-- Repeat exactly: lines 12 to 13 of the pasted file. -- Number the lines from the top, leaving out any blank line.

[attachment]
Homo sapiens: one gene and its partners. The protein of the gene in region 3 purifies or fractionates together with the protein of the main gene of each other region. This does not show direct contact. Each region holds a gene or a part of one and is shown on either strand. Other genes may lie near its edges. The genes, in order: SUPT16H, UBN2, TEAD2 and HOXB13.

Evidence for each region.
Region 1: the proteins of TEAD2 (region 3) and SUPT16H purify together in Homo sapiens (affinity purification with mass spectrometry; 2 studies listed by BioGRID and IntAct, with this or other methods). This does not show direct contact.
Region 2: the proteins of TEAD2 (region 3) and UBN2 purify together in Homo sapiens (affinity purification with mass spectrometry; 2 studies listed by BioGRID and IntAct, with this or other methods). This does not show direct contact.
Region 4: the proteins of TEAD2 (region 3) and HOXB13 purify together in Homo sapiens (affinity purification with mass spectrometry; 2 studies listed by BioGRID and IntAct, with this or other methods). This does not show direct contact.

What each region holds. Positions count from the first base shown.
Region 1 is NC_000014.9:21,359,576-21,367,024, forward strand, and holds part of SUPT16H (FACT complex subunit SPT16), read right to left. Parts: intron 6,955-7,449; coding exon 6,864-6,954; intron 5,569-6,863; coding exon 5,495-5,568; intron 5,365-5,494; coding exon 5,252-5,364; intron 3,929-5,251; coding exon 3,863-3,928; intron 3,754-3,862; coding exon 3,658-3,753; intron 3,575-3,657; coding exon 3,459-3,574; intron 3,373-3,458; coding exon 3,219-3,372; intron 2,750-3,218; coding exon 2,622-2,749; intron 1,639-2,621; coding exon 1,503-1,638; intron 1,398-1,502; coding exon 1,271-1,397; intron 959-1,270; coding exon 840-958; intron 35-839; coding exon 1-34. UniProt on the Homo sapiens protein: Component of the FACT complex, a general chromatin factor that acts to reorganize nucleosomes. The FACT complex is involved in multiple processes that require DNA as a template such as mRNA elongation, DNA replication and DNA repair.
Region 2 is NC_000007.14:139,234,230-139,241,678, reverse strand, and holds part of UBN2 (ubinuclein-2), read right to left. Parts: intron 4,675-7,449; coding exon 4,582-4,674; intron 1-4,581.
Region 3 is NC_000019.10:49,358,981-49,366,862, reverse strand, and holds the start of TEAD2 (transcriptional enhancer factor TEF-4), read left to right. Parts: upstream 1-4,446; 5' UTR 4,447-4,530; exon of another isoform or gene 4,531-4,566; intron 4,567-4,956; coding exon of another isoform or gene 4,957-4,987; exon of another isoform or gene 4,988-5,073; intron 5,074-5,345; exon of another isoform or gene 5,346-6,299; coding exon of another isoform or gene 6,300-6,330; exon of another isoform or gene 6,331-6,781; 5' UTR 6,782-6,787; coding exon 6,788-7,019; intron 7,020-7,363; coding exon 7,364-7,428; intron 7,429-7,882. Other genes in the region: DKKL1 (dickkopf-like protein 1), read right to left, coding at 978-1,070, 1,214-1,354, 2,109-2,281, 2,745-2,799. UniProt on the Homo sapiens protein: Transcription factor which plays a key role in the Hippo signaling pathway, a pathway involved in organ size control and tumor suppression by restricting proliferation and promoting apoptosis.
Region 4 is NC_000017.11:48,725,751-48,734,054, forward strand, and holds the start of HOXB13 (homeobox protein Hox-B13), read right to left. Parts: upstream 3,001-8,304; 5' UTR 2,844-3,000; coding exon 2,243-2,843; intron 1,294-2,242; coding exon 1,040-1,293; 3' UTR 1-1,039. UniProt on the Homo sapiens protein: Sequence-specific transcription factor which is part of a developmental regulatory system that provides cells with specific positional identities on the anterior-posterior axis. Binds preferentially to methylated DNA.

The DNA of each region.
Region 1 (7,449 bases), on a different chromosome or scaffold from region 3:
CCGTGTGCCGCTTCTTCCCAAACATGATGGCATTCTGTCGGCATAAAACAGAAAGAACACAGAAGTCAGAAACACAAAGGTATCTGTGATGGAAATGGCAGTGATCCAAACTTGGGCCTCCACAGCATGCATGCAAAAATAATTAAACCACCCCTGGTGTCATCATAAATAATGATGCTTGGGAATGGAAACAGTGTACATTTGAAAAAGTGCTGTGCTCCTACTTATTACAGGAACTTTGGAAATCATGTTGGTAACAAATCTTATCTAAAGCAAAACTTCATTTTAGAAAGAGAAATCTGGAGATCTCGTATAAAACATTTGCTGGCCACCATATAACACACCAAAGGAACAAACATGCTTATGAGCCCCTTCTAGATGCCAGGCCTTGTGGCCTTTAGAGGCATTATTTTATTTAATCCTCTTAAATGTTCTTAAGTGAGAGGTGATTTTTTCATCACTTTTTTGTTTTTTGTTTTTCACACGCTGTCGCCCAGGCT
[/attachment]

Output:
Region 1 (7,449 bases), on a different chromosome or scaffold from region 3:
CCGTGTGCCGCTTCTTCCCAAACATGATGGCATTCTGTCGGCATAAAACAGAAAGAACACAGAAGTCAGAAACACAAAGGTATCTGTGATGGAAATGGCAGTGATCCAAACTTGGGCCTCCACAGCATGCATGCAAAAATAATTAAACCACCCCTGGTGTCATCATAAATAATGATGCTTGGGAATGGAAACAGTGTACATTTGAAAAAGTGCTGTGCTCCTACTTATTACAGGAACTTTGGAAATCATGTTGGTAACAAATCTTATCTAAAGCAAAACTTCATTTTAGAAAGAGAAATCTGGAGATCTCGTATAAAACATTTGCTGGCCACCATATAACACACCAAAGGAACAAACATGCTTATGAGCCCCTTCTAGATGCCAGGCCTTGTGGCCTTTAGAGGCATTATTTTATTTAATCCTCTTAAATGTTCTTAAGTGAGAGGTGATTTTTTCATCACTTTTTTGTTTTTTGTTTTTCACACGCTGTCGCCCAGGCT